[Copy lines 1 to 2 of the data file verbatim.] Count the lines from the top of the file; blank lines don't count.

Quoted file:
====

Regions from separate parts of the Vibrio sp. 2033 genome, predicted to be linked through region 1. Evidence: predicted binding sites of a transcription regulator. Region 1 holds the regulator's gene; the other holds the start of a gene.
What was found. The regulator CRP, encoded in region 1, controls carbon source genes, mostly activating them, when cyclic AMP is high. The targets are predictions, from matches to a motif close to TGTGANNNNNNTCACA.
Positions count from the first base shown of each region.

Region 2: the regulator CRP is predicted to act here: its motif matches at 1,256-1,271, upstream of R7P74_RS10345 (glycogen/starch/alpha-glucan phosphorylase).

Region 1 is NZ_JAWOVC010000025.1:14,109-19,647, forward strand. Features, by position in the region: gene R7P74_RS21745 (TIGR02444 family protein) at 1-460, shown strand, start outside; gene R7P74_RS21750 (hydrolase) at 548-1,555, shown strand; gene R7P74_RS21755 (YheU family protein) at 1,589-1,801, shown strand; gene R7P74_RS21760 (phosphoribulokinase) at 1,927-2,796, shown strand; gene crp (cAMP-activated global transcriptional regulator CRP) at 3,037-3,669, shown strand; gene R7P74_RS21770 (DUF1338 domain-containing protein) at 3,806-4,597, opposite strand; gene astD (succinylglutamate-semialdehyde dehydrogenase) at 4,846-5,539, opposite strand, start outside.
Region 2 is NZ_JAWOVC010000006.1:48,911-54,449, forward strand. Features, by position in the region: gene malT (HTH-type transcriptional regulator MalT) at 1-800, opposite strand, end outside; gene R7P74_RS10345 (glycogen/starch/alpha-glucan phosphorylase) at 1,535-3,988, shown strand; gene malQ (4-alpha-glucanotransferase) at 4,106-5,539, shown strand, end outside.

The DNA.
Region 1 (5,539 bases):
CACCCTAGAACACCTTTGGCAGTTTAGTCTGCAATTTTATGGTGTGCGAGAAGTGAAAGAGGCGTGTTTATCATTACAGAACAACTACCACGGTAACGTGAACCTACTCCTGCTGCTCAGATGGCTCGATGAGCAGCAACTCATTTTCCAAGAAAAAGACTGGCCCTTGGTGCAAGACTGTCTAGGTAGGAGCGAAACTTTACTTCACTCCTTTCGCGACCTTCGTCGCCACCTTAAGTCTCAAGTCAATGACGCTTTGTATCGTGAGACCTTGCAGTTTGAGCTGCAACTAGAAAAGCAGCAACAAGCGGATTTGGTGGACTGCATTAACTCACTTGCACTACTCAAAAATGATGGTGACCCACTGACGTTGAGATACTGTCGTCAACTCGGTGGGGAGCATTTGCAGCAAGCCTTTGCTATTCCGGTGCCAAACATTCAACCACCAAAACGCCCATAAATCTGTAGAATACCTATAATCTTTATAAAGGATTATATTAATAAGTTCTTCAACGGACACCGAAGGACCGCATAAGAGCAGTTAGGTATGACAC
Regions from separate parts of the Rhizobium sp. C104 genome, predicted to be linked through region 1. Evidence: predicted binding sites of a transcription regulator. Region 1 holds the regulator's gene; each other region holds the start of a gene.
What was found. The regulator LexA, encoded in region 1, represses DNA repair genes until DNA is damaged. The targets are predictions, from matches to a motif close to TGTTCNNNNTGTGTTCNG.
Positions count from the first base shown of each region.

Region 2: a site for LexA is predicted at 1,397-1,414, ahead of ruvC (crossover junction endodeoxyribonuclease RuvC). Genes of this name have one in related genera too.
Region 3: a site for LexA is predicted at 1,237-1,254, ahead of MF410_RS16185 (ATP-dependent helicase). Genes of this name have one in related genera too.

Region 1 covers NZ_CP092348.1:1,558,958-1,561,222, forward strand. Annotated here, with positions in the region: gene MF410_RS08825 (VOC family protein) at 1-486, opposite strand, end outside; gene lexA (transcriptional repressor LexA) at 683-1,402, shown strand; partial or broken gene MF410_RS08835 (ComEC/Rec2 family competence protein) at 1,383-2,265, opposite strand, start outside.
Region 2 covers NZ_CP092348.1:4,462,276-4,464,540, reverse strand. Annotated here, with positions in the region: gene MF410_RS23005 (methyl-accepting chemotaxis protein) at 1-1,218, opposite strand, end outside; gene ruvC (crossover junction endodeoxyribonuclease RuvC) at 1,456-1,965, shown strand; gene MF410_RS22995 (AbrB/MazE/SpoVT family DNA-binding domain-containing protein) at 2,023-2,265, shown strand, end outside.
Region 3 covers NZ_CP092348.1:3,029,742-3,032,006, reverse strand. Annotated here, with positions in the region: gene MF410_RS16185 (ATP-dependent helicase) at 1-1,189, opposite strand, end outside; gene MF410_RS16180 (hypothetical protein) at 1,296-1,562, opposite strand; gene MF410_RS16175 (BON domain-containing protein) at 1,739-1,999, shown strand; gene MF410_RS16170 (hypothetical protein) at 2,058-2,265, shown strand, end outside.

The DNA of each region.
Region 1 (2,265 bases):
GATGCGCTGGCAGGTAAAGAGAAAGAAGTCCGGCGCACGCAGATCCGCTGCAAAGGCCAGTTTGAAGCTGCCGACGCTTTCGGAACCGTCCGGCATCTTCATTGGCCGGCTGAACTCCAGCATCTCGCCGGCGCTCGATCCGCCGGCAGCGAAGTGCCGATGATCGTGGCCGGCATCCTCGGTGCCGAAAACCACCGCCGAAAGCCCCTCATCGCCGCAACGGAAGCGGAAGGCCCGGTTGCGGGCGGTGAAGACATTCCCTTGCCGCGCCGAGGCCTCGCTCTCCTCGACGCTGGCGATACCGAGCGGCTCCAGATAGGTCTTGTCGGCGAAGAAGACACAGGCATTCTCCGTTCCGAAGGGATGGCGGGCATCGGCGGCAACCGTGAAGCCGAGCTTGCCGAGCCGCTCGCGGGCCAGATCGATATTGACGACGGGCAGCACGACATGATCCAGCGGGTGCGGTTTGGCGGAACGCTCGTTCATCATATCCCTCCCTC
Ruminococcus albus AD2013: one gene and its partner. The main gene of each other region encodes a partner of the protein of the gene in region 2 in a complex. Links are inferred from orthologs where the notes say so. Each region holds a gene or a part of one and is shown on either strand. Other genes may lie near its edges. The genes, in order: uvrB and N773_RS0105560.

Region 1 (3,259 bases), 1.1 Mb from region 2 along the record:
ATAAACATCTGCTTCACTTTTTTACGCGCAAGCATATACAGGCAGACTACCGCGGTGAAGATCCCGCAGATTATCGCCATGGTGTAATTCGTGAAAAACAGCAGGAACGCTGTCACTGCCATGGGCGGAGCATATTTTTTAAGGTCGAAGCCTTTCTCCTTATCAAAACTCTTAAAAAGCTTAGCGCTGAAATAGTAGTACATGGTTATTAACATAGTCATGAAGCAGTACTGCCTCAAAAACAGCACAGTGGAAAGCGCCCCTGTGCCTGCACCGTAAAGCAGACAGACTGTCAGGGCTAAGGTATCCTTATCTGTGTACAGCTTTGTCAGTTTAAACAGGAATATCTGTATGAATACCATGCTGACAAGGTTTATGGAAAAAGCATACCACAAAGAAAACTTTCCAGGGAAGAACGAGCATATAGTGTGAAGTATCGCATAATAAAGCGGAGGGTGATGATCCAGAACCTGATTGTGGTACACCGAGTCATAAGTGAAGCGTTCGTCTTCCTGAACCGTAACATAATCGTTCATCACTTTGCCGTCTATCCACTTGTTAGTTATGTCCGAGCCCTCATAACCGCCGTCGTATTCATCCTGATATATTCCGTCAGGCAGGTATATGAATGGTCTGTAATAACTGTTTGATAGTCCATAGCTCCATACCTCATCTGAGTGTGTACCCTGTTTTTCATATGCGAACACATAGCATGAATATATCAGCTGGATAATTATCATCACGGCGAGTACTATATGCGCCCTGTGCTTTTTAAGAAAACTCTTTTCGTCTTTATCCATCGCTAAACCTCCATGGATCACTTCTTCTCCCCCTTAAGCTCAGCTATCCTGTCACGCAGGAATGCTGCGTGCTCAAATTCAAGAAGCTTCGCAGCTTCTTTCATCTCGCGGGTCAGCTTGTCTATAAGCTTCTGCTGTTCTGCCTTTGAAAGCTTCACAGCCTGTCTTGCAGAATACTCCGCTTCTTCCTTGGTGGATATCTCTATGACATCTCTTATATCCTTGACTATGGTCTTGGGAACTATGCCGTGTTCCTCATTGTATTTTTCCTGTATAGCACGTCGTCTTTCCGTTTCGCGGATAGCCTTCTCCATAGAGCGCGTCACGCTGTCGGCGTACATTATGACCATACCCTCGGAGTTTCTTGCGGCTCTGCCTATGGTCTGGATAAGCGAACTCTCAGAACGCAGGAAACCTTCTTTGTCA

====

Regions from separate parts of the Vibrio sp. 2033 genome, predicted to be linked through region 1. Evidence: predicted binding sites of a transcription regulator. Region 1 holds the regulator's gene; the other holds the start of a gene.
What was found. The regulator CRP, encoded in region 1, controls carbon source genes, mostly activating them, when cyclic AMP is high. The targets are predictions, from matches to a motif close to TGTGANNNNNNTCACA.